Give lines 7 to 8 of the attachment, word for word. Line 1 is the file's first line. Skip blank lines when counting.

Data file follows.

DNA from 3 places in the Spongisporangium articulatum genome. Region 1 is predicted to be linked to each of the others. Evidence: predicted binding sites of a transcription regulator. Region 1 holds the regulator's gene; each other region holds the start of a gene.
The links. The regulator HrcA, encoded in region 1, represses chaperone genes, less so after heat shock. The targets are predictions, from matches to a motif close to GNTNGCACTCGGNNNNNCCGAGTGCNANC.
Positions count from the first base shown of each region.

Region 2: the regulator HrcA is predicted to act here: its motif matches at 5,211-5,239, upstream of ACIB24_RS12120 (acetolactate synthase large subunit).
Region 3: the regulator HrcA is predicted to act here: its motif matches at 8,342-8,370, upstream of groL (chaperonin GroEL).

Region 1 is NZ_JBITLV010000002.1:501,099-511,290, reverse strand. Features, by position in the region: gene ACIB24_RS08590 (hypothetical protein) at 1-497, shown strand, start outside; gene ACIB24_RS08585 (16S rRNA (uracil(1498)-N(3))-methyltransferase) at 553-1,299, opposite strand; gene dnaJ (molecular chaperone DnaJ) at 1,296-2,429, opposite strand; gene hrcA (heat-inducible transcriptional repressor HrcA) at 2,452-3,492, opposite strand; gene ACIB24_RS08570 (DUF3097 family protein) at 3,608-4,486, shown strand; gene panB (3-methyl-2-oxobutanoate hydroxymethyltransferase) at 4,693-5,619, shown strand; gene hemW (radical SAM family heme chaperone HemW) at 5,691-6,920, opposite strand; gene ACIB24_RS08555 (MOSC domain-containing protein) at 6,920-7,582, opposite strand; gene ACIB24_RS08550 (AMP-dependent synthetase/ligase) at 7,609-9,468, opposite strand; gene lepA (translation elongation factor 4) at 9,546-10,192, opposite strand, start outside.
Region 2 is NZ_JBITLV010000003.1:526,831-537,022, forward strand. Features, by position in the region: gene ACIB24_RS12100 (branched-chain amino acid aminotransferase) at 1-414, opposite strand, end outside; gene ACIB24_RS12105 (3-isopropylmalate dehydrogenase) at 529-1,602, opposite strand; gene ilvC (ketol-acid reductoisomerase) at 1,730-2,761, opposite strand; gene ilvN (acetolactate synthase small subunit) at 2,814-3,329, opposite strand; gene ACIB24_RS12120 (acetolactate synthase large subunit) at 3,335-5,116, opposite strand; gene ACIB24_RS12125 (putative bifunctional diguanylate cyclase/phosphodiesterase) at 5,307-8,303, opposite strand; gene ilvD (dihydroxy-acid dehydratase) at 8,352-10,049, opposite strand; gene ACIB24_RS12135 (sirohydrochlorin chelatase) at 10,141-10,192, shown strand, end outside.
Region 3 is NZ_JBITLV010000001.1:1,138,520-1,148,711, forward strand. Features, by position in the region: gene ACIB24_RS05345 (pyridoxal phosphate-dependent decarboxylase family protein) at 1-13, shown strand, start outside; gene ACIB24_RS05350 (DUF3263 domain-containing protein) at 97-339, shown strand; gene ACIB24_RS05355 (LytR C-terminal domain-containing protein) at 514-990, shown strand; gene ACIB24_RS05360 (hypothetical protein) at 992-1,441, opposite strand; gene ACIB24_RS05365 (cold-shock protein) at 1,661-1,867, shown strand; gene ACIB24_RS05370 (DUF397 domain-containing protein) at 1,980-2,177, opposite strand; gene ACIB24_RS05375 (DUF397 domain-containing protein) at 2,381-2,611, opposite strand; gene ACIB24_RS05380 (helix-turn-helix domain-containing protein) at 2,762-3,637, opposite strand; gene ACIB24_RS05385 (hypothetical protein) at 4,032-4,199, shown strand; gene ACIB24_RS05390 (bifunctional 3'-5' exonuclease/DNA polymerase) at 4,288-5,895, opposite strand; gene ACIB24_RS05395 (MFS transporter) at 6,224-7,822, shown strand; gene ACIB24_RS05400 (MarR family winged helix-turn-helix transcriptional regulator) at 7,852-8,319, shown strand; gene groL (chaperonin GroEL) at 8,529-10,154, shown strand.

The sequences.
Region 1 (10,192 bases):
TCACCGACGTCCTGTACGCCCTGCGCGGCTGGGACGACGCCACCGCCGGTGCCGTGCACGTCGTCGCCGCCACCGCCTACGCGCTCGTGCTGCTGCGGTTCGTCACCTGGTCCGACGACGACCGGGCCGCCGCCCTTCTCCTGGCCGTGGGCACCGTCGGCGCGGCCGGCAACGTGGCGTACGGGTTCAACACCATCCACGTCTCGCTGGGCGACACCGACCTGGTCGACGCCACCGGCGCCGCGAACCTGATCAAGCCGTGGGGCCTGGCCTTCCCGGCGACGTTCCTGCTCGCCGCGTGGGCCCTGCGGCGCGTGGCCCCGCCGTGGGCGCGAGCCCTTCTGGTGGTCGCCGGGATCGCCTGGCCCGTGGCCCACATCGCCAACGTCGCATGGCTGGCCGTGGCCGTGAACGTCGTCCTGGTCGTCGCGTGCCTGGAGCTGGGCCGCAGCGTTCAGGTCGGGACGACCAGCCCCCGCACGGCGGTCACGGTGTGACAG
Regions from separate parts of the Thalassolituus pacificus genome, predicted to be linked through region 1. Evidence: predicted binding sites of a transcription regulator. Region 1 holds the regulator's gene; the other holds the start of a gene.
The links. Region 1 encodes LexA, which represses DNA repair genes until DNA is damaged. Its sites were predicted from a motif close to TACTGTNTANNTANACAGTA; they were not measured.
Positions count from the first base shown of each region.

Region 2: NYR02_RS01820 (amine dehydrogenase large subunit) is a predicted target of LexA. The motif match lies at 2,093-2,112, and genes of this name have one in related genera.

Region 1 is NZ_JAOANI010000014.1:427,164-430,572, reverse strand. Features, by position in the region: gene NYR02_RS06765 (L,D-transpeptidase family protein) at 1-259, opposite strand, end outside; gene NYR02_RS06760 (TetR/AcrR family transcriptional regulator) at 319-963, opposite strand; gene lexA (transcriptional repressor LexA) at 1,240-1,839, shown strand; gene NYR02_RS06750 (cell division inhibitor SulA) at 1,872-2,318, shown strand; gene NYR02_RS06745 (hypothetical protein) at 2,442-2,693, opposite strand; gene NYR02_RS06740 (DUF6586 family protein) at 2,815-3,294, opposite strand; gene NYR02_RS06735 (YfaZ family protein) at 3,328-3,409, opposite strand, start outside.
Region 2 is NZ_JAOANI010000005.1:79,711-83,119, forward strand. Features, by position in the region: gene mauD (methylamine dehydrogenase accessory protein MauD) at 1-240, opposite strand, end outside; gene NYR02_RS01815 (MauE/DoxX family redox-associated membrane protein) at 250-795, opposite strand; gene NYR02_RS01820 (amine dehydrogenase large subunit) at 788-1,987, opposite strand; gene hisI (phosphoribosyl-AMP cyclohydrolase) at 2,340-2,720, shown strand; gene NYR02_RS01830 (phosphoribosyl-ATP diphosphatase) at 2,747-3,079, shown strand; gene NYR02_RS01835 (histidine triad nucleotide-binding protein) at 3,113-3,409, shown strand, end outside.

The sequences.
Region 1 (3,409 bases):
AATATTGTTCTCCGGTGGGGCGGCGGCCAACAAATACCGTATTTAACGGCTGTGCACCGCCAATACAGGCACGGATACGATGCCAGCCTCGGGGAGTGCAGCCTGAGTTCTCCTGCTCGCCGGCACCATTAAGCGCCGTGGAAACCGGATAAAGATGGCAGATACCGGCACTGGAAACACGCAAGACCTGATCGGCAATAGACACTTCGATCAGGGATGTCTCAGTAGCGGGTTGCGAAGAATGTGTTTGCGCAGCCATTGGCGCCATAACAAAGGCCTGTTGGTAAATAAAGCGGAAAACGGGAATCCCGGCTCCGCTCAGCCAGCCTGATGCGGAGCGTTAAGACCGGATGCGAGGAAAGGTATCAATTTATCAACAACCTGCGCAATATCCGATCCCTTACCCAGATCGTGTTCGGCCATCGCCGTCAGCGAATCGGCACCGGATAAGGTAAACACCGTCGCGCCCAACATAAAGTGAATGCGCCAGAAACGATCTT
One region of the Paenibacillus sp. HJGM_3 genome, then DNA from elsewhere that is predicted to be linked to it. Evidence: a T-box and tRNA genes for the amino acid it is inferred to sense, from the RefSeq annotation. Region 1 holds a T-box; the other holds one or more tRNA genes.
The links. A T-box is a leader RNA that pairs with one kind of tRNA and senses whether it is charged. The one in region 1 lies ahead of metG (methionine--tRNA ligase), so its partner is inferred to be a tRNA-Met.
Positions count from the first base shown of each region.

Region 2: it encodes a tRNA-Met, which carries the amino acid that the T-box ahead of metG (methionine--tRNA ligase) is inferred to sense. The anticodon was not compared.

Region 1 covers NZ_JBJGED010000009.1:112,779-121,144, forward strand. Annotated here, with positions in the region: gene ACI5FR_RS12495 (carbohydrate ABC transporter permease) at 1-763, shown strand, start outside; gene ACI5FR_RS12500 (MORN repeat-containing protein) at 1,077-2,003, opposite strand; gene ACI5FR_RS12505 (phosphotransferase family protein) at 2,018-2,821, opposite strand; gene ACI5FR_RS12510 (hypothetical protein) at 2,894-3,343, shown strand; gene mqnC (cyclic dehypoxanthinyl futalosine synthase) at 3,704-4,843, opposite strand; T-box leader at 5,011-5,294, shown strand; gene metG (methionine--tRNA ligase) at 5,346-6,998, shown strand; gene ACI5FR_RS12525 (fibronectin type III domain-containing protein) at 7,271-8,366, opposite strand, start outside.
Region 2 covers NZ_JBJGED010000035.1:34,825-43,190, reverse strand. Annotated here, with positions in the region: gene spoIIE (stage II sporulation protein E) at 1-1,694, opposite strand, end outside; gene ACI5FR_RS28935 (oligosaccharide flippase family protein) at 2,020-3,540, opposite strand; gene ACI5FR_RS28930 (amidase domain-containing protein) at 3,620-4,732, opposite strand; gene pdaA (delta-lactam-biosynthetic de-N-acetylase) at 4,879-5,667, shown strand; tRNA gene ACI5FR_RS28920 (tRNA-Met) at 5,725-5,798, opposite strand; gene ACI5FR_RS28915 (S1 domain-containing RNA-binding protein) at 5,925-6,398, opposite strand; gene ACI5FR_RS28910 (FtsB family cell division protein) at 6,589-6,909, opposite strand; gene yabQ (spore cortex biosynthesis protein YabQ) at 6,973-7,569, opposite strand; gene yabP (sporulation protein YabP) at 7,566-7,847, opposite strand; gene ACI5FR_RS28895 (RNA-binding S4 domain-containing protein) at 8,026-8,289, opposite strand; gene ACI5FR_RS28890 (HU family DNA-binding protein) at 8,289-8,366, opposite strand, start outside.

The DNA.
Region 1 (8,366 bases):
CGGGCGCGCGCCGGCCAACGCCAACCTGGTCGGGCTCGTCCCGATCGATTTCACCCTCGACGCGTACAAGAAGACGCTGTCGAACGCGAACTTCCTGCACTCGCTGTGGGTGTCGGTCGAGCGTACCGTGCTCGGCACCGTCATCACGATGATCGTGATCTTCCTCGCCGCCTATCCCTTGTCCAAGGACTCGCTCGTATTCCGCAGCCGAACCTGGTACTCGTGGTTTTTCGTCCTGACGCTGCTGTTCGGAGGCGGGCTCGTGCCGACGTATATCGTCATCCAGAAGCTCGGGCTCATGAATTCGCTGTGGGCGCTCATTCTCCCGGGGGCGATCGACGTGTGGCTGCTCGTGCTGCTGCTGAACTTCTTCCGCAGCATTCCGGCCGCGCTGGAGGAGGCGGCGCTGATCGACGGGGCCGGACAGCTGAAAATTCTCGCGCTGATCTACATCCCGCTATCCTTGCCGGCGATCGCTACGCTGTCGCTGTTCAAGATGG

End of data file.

Region 2 is NZ_JBITLV010000003.1:526,831-537,022, forward strand. Features, by position in the region: gene ACIB24_RS12100 (branched-chain amino acid aminotransferase) at 1-414, opposite strand, end outside; gene ACIB24_RS12105 (3-isopropylmalate dehydrogenase) at 529-1,602, opposite strand; gene ilvC (ketol-acid reductoisomerase) at 1,730-2,761, opposite strand; gene ilvN (acetolactate synthase small subunit) at 2,814-3,329, opposite strand; gene ACIB24_RS12120 (acetolactate synthase large subunit) at 3,335-5,116, opposite strand; gene ACIB24_RS12125 (putative bifunctional diguanylate cyclase/phosphodiesterase) at 5,307-8,303, opposite strand; gene ilvD (dihydroxy-acid dehydratase) at 8,352-10,049, opposite strand; gene ACIB24_RS12135 (sirohydrochlorin chelatase) at 10,141-10,192, shown strand, end outside.
Region 3 is NZ_JBITLV010000001.1:1,138,520-1,148,711, forward strand. Features, by position in the region: gene ACIB24_RS05345 (pyridoxal phosphate-dependent decarboxylase family protein) at 1-13, shown strand, start outside; gene ACIB24_RS05350 (DUF3263 domain-containing protein) at 97-339, shown strand; gene ACIB24_RS05355 (LytR C-terminal domain-containing protein) at 514-990, shown strand; gene ACIB24_RS05360 (hypothetical protein) at 992-1,441, opposite strand; gene ACIB24_RS05365 (cold-shock protein) at 1,661-1,867, shown strand; gene ACIB24_RS05370 (DUF397 domain-containing protein) at 1,980-2,177, opposite strand; gene ACIB24_RS05375 (DUF397 domain-containing protein) at 2,381-2,611, opposite strand; gene ACIB24_RS05380 (helix-turn-helix domain-containing protein) at 2,762-3,637, opposite strand; gene ACIB24_RS05385 (hypothetical protein) at 4,032-4,199, shown strand; gene ACIB24_RS05390 (bifunctional 3'-5' exonuclease/DNA polymerase) at 4,288-5,895, opposite strand; gene ACIB24_RS05395 (MFS transporter) at 6,224-7,822, shown strand; gene ACIB24_RS05400 (MarR family winged helix-turn-helix transcriptional regulator) at 7,852-8,319, shown strand; gene groL (chaperonin GroEL) at 8,529-10,154, shown strand.